The OrCam assistive technology device is now available through RNIB Shop. It is able to turn any text into speech with a click of a button and uses artificial intelligence to recognise people’s faces.
Since being available to buy in the UK from the end of 2015, OrCam is currently being used by over 1,000 blind and partially sighted people worldwide including in the US, UK, Switzerland and Australia. Originally developed by Israeli computer science professor Amnon Shashua in 2010, it has helped blind and partially sighted people to live more confident and independent lives.
The device uses a tiny camera that fits onto one arm of a normal pair of glasses. The back of the camera is positioned toward the ear (without blocking it) and a computerised voice “speaks” to the user about what the camera can “see”. When the camera is directed at a page in a book, the camera “reads” the text.
The discreet OrCam camera and mini speaker is connected to a processing unit that fits in the user’s pocket, and uses breakthrough artificial intelligence technology to convert visual information into spoken word.
The processing unit has just three buttons: a power button, volume adjuster to suit the individual’s level of hearing and a trigger button to activate the text-to-voice reader.
There are two different types of OrCam devices - the OrCam MyReader, which allows the users to read any text, on any surface, including newspapers, books, computer screens, restaurant menus, labels on supermarket products and street signs. And the OrCam MyEye which includes the MyReader's functionality as well having the ability to recognise and announce stored faces of individuals. MyEye can also identify consumer products and credit cards previously entered by the user, and even bank notes.
OrCam's technology was pioneered by specialists in the computer vision and machine learning fields. Dr. Yonatan Wexler, OrCam Executive Vice President of Research and Development, said: "OrCam's intense focus on efficient algorithms resulted in a miniature wearable [device] that is self-contained and performs complex tasks that were previously only possible on very large and powerful computers.
“Until now, no one had succeeded in packing this much functionality into such a small device. By processing the information locally, OrCam receives immediate feedback and there is no issue of privacy because the device speaks what it sees, but does not store the data.”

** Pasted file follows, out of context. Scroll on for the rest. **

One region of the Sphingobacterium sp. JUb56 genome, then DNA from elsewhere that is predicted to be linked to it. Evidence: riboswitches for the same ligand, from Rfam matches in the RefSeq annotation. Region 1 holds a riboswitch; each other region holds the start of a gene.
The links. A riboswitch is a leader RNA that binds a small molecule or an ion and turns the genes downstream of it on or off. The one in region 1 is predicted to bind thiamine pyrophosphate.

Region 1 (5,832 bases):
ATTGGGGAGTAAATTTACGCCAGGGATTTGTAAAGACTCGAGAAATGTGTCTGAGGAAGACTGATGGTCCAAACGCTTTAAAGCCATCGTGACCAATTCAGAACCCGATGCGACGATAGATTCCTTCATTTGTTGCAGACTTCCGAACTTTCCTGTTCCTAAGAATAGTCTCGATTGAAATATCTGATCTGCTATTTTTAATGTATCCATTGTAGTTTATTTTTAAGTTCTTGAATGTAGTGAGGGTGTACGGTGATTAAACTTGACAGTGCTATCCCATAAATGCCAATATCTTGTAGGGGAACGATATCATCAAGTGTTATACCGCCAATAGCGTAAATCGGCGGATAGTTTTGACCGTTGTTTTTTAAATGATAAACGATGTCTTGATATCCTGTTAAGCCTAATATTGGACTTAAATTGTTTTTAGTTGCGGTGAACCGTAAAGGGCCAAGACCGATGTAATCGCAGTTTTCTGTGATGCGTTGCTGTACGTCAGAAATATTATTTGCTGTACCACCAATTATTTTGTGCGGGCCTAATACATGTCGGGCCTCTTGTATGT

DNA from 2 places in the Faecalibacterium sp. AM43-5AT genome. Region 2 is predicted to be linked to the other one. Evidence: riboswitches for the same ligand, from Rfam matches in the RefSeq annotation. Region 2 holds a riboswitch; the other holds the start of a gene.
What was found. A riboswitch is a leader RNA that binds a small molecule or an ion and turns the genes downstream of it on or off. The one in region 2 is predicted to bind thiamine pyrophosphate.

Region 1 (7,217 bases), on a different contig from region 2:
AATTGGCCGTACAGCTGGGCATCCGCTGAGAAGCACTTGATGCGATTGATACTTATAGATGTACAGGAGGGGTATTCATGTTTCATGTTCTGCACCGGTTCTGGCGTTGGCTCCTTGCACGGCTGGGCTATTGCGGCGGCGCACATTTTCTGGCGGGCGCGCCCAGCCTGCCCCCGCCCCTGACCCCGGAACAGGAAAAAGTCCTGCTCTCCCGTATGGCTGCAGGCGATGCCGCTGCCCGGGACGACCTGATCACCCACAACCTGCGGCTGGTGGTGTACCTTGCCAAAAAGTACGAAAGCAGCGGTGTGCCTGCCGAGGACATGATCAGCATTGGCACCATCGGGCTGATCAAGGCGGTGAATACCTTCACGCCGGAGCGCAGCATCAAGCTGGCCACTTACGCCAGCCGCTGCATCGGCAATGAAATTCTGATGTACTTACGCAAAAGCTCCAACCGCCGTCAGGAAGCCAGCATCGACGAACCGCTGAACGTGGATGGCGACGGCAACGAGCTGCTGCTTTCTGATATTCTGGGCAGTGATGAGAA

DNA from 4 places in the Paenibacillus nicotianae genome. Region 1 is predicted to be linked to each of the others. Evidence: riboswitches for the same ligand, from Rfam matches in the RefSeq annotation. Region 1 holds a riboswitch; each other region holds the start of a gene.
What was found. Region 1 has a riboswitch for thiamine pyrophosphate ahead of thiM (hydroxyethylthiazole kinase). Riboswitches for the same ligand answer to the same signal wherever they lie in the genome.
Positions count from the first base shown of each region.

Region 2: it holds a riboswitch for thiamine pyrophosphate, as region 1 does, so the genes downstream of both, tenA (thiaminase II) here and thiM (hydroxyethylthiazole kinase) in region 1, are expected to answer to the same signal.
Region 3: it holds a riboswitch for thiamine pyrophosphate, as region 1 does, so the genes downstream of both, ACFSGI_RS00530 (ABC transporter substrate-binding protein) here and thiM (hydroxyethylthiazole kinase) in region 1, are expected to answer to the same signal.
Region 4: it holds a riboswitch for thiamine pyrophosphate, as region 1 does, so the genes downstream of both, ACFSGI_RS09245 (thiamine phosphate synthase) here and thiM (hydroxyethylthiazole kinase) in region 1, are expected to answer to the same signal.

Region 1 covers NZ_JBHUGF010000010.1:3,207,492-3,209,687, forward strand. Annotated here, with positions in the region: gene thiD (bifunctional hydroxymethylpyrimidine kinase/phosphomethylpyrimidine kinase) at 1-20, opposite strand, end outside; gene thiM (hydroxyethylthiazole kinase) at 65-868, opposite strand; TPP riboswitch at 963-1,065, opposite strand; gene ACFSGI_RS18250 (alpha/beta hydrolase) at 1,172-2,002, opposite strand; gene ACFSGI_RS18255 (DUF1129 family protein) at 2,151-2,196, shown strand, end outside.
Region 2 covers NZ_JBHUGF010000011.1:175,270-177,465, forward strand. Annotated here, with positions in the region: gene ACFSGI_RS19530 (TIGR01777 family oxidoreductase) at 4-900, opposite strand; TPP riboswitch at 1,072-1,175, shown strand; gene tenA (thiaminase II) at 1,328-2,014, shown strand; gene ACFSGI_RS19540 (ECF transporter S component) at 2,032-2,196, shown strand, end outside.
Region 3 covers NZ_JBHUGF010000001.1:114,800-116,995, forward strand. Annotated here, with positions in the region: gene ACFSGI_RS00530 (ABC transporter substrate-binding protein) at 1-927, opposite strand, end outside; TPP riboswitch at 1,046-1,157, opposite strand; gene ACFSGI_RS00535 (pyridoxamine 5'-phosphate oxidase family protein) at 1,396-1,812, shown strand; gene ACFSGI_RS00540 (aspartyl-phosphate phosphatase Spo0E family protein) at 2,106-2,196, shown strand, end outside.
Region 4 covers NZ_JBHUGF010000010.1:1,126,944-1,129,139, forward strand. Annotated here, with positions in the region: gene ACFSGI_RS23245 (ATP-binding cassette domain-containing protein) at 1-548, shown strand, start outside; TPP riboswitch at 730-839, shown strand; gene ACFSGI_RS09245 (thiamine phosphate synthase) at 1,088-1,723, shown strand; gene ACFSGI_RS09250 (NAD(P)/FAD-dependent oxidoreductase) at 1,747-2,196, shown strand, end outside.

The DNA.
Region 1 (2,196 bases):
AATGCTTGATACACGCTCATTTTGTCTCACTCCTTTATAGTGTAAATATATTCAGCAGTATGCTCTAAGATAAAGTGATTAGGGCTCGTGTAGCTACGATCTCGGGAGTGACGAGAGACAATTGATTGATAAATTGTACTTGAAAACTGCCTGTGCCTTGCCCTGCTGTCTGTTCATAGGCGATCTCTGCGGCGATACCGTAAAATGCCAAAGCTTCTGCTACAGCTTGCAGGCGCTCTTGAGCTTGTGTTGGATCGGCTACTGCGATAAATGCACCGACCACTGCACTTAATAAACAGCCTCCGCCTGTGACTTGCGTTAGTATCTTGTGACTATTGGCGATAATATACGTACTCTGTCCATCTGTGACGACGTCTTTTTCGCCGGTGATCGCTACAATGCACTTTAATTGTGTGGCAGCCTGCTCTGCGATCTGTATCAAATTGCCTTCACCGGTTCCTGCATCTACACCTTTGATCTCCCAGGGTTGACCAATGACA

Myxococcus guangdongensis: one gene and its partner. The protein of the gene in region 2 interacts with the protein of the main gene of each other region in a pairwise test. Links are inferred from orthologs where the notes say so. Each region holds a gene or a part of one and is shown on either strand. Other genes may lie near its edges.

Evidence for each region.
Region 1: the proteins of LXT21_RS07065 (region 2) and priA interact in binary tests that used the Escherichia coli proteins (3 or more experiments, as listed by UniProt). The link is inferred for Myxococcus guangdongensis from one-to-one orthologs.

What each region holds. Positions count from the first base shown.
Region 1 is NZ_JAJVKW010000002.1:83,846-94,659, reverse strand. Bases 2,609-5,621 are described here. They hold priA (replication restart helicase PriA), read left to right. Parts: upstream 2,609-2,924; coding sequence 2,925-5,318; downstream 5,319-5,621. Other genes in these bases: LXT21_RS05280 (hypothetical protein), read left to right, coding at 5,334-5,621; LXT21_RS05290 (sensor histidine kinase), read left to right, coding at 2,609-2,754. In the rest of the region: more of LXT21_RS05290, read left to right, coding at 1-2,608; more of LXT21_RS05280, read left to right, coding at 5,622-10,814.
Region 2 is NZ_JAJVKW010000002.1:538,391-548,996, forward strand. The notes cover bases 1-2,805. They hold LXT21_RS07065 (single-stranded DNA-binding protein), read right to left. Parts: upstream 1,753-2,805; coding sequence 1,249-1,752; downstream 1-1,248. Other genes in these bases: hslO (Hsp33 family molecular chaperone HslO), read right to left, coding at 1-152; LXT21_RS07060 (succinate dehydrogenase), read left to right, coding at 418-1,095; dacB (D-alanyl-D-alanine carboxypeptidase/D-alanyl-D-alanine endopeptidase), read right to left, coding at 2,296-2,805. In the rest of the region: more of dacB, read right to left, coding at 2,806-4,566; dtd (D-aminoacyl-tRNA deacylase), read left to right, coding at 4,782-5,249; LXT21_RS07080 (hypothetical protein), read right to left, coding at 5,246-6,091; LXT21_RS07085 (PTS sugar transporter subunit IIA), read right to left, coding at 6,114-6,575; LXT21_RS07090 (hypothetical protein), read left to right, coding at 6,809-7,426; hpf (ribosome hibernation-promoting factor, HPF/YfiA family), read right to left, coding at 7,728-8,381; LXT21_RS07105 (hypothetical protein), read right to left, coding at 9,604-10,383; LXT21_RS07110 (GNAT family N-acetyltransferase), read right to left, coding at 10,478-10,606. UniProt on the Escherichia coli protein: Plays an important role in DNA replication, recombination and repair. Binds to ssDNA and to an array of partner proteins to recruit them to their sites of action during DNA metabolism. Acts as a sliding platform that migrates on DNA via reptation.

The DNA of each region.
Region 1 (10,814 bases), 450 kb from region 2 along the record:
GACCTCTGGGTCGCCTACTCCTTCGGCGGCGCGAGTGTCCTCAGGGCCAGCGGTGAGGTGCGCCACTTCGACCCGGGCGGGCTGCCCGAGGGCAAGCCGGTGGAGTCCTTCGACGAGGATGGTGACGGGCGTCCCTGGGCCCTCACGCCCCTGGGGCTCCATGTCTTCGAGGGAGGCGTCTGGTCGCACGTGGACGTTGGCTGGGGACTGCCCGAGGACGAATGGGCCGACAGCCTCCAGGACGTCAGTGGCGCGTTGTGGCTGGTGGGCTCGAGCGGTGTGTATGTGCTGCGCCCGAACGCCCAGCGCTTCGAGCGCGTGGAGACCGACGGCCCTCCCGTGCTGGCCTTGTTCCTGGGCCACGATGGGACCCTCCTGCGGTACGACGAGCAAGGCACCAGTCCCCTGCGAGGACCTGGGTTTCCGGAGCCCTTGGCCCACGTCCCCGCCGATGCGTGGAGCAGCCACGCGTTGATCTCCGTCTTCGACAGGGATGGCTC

Allan Mabert from Essex was diagnosed with Stargardt disease at birth. He experienced deterioration in his vision to the point where now he can only perceive light.
In his working career as London’s first blind magistrate, Allan relied on equipment such as a flatbed scanner and the use of braille, which was not practical in court. In recent months, Allan has started using OrCam MyReader and the result has dramatically improved his access to better mobility, psychological outlook, use of communications and overall independence.
OrCam now plays a vital part in Allan's daily life. "OrCam is an assistive device whose support is very convenient, discreet and simple to operate," explained Allan. "It relaxes you, makes you feel safer. You experience less tension. OrCam gives information, leading to self-reliance."
Michael Crossland, Specialist Optometrist at Moorfields Eye Hospital and Senior Research Associate at UCL Institute of Ophthalmology, notes the effectiveness and advantageous nature of OrCam's artificial vision technology, "I think that the OrCam MyEye device is a very exciting development in low vision rehabilitation for people with blindness and severe visual impairment.
"It is great to have a product which enables text-to-speech reading in a real world environment. I have also found it to be beneficial for people who have visual field loss, who may be able to see small letters but do not have a sufficiently wide visual field to read fluently."